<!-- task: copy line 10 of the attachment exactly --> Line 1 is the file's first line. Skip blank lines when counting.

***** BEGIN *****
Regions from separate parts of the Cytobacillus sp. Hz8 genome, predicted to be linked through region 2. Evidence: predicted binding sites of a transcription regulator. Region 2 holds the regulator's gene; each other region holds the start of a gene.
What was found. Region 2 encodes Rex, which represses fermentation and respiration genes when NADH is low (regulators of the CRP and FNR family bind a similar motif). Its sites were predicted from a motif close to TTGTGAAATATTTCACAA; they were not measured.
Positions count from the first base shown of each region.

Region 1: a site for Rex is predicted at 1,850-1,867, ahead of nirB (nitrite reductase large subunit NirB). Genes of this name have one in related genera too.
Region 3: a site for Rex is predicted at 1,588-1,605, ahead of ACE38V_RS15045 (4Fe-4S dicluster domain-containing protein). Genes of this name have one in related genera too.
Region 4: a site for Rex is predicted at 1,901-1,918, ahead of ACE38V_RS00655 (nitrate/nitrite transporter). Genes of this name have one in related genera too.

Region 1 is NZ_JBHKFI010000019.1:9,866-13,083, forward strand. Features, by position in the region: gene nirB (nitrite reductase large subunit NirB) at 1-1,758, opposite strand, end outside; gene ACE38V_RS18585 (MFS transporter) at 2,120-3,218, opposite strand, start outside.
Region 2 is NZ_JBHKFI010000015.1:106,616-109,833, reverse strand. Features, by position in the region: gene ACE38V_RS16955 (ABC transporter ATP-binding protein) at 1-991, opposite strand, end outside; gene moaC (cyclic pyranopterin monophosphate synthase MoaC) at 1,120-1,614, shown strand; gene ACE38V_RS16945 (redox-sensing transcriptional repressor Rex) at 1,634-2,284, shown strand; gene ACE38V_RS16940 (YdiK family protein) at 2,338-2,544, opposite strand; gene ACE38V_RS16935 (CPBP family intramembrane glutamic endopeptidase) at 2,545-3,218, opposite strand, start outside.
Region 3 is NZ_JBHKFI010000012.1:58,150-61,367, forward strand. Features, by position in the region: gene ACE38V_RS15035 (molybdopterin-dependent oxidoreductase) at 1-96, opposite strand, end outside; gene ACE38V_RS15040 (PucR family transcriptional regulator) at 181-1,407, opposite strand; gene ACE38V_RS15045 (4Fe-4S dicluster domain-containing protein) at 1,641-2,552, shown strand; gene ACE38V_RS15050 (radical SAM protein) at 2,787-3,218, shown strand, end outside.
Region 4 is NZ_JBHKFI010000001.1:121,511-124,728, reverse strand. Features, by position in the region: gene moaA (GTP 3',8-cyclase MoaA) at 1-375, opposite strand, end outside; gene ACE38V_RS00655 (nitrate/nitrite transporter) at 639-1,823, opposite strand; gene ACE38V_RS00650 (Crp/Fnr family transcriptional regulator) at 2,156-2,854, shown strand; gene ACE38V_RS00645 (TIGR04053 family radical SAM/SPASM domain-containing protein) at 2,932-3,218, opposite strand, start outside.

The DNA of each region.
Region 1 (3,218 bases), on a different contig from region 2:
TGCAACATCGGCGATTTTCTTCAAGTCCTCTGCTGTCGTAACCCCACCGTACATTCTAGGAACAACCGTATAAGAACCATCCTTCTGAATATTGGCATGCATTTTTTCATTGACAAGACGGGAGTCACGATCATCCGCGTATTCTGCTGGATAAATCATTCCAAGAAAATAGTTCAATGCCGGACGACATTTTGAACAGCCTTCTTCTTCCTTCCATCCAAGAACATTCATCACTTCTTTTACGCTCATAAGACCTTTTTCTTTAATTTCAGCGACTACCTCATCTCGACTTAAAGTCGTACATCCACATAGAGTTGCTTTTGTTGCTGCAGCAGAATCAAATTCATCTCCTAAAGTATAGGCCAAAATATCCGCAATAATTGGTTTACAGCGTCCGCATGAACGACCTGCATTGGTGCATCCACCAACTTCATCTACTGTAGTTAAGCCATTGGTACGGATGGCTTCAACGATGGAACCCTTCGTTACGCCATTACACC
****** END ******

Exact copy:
Region 4 is NZ_JBHKFI010000001.1:121,511-124,728, reverse strand. Features, by position in the region: gene moaA (GTP 3',8-cyclase MoaA) at 1-375, opposite strand, end outside; gene ACE38V_RS00655 (nitrate/nitrite transporter) at 639-1,823, opposite strand; gene ACE38V_RS00650 (Crp/Fnr family transcriptional regulator) at 2,156-2,854, shown strand; gene ACE38V_RS00645 (TIGR04053 family radical SAM/SPASM domain-containing protein) at 2,932-3,218, opposite strand, start outside.